The mirror functions in both stories as the catalyst for the narrator’s awareness of their fulfillment in the newly forged relationship. In the mirror Dmitri sees his gray hair but “only now, when his hair was gray, had he really fallen in love as one ought to—for the first time in his life” (277). For Oates’ Anna, as she again prepared to leave her lover, “she happened to catch sight of his reflection in the bureau mirror … preparing also to leave… and she realized that he existed in a dimension quite apart from her … she felt a miraculous calm.
This man was her husband truly … they [have] been married haphazardly and accidentally for a long time… she [loves him] above any other person in the world, above even her own self-pitying sorrow and her own life” (987). With the principle characters’ discovery that their love affair was now their primary relationship, giving them emotional security and a fulfilling sense of completion, they also realize that their lives have changed direction. Oates’ Anna concludes that her lover is “her destiny.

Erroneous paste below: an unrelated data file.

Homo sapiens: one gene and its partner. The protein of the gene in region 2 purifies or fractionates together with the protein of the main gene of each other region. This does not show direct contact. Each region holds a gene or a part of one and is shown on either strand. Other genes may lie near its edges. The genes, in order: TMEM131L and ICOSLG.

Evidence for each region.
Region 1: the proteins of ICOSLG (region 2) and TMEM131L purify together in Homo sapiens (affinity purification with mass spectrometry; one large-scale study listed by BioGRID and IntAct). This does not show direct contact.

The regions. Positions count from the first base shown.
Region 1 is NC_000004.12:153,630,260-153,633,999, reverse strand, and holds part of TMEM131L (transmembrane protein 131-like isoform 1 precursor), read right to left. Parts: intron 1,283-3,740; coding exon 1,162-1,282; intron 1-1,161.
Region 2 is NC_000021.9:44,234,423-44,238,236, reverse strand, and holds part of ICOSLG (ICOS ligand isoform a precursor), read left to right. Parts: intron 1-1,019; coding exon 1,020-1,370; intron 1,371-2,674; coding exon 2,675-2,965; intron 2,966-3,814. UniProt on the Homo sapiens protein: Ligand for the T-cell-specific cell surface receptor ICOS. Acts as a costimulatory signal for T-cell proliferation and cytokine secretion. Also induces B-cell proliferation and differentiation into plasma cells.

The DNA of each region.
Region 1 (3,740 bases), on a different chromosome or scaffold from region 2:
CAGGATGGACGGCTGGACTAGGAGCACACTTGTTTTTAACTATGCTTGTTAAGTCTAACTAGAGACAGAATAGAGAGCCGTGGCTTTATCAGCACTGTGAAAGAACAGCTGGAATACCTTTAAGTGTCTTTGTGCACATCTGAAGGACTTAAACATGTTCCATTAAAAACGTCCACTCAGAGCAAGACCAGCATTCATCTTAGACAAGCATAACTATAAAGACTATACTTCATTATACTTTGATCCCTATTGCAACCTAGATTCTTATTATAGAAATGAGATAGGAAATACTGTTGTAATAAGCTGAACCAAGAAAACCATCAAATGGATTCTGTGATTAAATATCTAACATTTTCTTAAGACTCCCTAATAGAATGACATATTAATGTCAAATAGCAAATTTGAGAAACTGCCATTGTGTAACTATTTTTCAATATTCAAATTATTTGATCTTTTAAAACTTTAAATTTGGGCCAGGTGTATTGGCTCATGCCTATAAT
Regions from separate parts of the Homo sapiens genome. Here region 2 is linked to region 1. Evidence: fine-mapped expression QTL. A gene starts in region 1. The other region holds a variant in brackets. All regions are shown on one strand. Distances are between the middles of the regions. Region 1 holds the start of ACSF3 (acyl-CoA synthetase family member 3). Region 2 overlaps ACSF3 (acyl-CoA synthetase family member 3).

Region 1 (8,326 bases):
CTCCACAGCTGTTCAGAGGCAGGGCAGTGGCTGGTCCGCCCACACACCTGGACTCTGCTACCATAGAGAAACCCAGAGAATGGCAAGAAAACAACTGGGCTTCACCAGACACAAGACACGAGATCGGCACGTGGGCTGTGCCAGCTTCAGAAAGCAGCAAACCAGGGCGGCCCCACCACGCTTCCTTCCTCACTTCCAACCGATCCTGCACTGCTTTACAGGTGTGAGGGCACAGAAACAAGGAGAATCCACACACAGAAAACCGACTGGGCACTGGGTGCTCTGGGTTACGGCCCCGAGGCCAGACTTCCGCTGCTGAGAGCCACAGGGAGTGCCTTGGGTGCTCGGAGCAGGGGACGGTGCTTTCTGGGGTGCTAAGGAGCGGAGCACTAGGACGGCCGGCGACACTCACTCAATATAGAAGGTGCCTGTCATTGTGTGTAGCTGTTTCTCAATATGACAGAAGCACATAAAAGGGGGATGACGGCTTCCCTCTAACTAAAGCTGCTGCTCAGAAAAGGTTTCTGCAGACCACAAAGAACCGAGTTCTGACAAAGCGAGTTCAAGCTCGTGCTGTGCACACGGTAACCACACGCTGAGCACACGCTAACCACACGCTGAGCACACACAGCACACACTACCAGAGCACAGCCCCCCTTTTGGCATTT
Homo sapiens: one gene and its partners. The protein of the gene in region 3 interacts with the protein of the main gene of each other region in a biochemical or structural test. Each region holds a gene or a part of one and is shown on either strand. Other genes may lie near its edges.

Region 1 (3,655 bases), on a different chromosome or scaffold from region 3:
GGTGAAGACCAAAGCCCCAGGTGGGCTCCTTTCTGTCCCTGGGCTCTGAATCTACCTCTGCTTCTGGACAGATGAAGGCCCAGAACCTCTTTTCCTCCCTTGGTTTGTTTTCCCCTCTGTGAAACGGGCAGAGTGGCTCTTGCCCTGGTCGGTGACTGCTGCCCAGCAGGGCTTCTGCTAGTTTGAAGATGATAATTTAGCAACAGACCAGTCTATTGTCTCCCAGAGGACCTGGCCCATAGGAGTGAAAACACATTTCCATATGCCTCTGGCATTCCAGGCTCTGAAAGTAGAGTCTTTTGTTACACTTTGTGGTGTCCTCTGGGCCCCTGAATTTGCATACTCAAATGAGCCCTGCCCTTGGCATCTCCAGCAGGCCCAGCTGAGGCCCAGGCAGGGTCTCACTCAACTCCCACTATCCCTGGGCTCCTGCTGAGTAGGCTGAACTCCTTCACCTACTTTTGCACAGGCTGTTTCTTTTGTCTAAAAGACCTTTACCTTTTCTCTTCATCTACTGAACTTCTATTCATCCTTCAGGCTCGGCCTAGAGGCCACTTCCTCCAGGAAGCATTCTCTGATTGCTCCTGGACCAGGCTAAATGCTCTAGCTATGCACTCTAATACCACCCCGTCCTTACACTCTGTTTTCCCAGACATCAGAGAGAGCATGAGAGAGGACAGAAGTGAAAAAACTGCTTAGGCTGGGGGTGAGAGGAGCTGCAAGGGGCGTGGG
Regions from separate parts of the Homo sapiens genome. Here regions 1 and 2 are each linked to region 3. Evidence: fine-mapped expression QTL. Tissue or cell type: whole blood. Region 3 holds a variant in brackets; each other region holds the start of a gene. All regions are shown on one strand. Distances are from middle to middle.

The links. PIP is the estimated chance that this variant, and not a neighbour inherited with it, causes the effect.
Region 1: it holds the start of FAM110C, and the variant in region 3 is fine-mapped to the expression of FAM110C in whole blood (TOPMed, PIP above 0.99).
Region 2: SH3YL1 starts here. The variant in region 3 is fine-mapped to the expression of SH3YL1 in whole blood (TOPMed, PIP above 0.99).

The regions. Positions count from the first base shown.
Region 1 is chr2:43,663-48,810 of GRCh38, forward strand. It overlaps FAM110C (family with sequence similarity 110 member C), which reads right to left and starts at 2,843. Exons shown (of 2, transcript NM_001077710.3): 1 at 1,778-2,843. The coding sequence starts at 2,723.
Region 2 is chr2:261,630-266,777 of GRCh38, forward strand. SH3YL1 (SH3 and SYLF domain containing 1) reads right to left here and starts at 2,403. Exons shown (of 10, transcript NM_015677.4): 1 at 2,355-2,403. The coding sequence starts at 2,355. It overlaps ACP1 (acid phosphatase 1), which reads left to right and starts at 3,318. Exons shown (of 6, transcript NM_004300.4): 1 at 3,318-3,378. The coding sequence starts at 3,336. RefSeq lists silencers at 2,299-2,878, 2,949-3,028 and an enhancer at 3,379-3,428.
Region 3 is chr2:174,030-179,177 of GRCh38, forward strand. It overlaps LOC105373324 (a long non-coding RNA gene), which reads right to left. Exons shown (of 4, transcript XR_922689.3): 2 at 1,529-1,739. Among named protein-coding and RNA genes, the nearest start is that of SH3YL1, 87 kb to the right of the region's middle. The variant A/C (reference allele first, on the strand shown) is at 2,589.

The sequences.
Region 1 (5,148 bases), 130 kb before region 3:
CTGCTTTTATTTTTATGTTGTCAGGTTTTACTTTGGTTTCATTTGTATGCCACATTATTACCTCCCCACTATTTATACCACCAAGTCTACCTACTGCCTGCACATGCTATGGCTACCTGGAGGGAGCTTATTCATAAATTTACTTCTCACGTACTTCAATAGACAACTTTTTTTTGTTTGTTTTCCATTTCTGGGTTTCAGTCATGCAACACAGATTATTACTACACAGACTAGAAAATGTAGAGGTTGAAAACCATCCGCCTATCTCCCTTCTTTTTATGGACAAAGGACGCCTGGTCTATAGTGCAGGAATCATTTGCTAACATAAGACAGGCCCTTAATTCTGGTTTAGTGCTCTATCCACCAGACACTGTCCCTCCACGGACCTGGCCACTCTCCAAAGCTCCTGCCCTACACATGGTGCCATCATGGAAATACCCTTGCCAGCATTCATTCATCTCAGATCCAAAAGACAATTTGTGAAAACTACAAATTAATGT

And she does not hate him, she [does] not hate herself any longer; she [does] not wish to die; she [is] flooded with … certainty. Anna realizes, a “gratitude, [and] pure selfless energy … she [knows she has] been behaving correctly; out of instinct” (987). Oates’ Anna concludes love is her “triumph,” overcoming unhappiness with a new “beginning” (987). Chekhov’s Dmitri changes his goal from one of secrecy and stolen moments to thoughts of “how they could free themselves … it seem[s] that … the solution [will] be found, and then a new beautiful life [will] begin” (277).
The short stories “The Lady with the Little Dog” by Anton Chekhov and “The Lady with the Pet Dog” by Joyce Carol Oates both tell of true love found despite the shame of marital infidelity. Though the stories unfold with opposing gender’s center of consciousness, differing chronological development, and unique expositive style and emphasis, the stories have a common theme of the redemptive and transformative power of true love. Through similar plots, climactic scenes, and open endings, the stories reveal the two pair of lovers’ fulfillment in their first real love and their new sense of direction and desire for a fresh start with their love in the open.